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What is semi-classical level counting?

  1. Feb 19, 2009 #1
    Wikipedia article Hilbert-Polya conjecture has a link to an article H=xp and the Riemann zeros by Berry & Keating. They mention that the number of energy levels below given [itex]E[/itex] could be counted by computing the area enclosed by the contour [itex]H(x,p)=E[/itex] in the phase space. What is that all about? Does there exist some theorem concerning this? Can it be justified easily? What information sources are there about this?
     
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  3. Feb 20, 2009 #2

    Avodyne

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    Yes, there is a general theorem. Consider a quantum system with [itex]d[/itex] degrees of freedom that is obtained by canonical quantization of a classical hamiltonian [itex]H(p,x)[/itex]. Suppose that the classical motion is bounded in phase space for energy [itex]E[/itex], so that the quantum states have discrete energy eigenvalues. Let [itex]\rho(E)dE[/itex] be the number of energy eigenstates with energy between [itex]E[/itex] and [itex]E+dE[/itex] (where [itex]dE[/itex] should be much larger than the mean spacing between energy eigenvalues, but small compared to any classically relevant energy scale). Then

    [tex]\rho(E)=\int{d^dp\,d^dx\over(2\pi\hbar)^d}\,\delta
    \bigl(E-H(p,x)\bigr)\bigl[1+O(\hbar)\big][/tex]

    where [itex]\delta[/itex] is the Dirac delta function.

    To derive this, first write the exact density of states as

    [tex]\rho(E)=\sum_\alpha \delta(E-E_\alpha)[/tex]

    where the energy eigenstates are indexed by [itex]\alpha[/itex], and [itex]E_\alpha[/itex] is an energy eigenvalue. This can be written as

    [tex]\rho(E)=\sum_\alpha \langle\alpha|\delta(E-\hat H)|\alpha\rangle[/tex]

    where [itex]\hat H[/itex] is the hamiltonian operator. Then we note that [itex]\sum_\alpha\langle\alpha|\ldots|\alpha\rangle[/itex] is equivalent to a trace over the Hilbert space, so we have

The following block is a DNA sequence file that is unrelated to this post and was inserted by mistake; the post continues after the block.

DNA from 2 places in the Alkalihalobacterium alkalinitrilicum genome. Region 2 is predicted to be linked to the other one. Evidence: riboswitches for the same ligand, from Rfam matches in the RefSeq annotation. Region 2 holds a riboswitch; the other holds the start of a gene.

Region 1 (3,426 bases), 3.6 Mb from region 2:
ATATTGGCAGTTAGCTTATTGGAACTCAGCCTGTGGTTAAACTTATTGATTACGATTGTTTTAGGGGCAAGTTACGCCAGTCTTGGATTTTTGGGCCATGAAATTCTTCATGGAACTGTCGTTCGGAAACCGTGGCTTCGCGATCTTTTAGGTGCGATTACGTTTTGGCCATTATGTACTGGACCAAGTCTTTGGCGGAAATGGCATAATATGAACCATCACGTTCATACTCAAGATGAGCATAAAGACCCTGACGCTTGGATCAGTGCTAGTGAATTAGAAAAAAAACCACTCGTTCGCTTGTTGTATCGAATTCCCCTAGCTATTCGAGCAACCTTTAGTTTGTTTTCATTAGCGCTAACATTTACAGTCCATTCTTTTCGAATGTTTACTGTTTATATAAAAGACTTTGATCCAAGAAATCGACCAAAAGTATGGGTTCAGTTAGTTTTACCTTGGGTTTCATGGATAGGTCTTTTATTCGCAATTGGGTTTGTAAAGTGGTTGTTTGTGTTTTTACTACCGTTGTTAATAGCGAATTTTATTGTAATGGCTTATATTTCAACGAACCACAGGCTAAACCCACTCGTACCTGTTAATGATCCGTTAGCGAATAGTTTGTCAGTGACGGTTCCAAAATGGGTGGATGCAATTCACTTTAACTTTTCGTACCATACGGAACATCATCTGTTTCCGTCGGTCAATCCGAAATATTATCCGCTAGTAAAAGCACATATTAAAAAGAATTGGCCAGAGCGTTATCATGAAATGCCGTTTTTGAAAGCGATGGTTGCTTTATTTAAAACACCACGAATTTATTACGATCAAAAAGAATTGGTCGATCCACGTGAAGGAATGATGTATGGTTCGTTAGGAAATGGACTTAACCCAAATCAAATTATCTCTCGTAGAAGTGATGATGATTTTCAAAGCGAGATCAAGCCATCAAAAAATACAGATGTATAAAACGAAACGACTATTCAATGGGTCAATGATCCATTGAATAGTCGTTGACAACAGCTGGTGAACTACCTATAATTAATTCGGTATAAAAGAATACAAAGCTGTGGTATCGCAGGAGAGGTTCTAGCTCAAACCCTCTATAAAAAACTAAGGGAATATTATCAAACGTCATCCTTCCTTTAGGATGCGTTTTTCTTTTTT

[tex]\rho(E)=\mathop{\rm Tr}\delta(E-\hat H)[/tex]

    Then use [itex]\delta(E)=\int_{-\infty}^{+\infty}{d\tau\over2\pi\hbar}\,e^{iE\tau/\hbar}[/itex] to get

    [tex]\rho(E)=\mathop{\rm Tr}\int_{-\infty}^{+\infty}{d\tau\over2\pi\hbar}\,e^{i(E-\hat H)\tau/\hbar}=\int_{-\infty}^{+\infty}{d\tau\over2\pi\hbar}\,e^{iE\tau/\hbar}\mathop{\rm Tr}e^{-i\hat H\tau/\hbar}[/tex]

    Now we have the trace of the time evolution operator, which can be written as a sum over position eigenstates,

    [tex]{}\mathop{\rm Tr}e^{-i\hat H\tau/\hbar}=\int d^dx\,\langle x|e^{-i\hat H\tau/\hbar}|x\rangle[/tex]

    (continued next post)
     
    Last edited: Feb 20, 2009
  4. Feb 20, 2009 #3

    Avodyne

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    Now I'm going to do some hand waving. Rigorous justification is possible but lengthy.

    If the hamiltonian was of the form [itex]\hat H ={1\over 2m}\hat p^2 + V(\hat x)[/itex], and we were interested in a "short" time [itex]\tau[/itex], we could use the Campbell-Baker-Hausdorf formula to write

    [tex]e^{-i\hat H\tau/\hbar} = e^{-i\hat p^2\tau/2m\hbar} \,e^{-iV(\hat x)\tau/\hbar}\,e^{O(\tau^2)}[/itex]

    Then we could insert a complete set of momentum eigenstates to get

    [tex]\langle x|e^{-i\hat H\tau/\hbar}|x\rangle \approx \int d^dp\,\langle x|e^{-i\hat p^2\tau/2m\hbar}|p\rangle\langle p|e^{-iV(\hat x)\tau/\hbar}|x\rangle[/itex]

    Now I can remove the hats from the operators [itex]\hat p[/itex] and [itex]\hat x[/itex], because they are acting on their eigenstates, and pull these factors out front, since they are now just numbers. So we now have

    [tex]\langle x|e^{-i\hat H\tau/\hbar}|x\rangle \approx \int d^dp\,e^{-i(p^2/2m+V(x))\tau/\hbar}\langle x|p\rangle\langle p|x\rangle[/itex]

    Now I use [itex]\langle x|p\rangle=\langle p|x\rangle^*=e^{ipx/\hbar}/(2\pi\hbar)^{d/2}[/itex], and we have

    [tex]\langle x|e^{-i\hat H\tau/\hbar}|x\rangle \approx \int {d^dp\over\,(2\pi\hbar)^d}\,e^{-iH(p,x)\tau/\hbar}[/tex]

    Plugging this into our last formula for the density of states, we get

    [tex]\rho(E) \approx \int_{-\infty}^{+\infty}{d\tau\over2\pi\hbar}\int{d^dp\,d^dx\over(2\pi\hbar)^d}\,e^{iE\tau/\hbar}\,e^{-iH(p,x)\tau/\hbar}[/tex]

    Now carry out the integral over [itex]\tau[/itex] to get

    [tex]\rho(E) \approx \int{d^dp\,d^dx\over(2\pi\hbar)^d}\,\delta
    \bigl(E-H(p,x)\bigr)[/tex]

    Ta da!

    Of course, I cheated, because I used a small-[itex]\tau[/itex] approximation, then integrated over all [itex]\tau[/itex]. Look up the "Gutzwiller trace formula" to see how corrections to this result (which is sometimes called the "Weyl formula") are computed.
     
  5. Feb 20, 2009 #4

    Avodyne

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    Oh, I should have mentioned: the total number of states with energy less than [itex]E[/itex] is given by

    [tex]N(E)=\int_0^E dE'\,\rho(E')[/tex]

    Since the integral of a delta function is a step function, we have

    [tex]N(E)=\int{d^dp\,d^dx\over(2\pi\hbar)^d}\,\theta
    \bigl(E-H(p,x)\bigr)[/tex]

    where [itex]\theta[/itex] is the step function. In one dimension, this is just the area of the [itex]x[/itex]-[itex]p[/itex] plane that is inside the contour specified by [itex]H(p,x)=E[/itex].
     
  6. Feb 21, 2009 #5
    ok. Looks great. :cool:
     
  7. Feb 23, 2010 #6
    Can anyone recommend a book about this topic?

    It seems that most books about quantum theory don't include this kind of topics.
     
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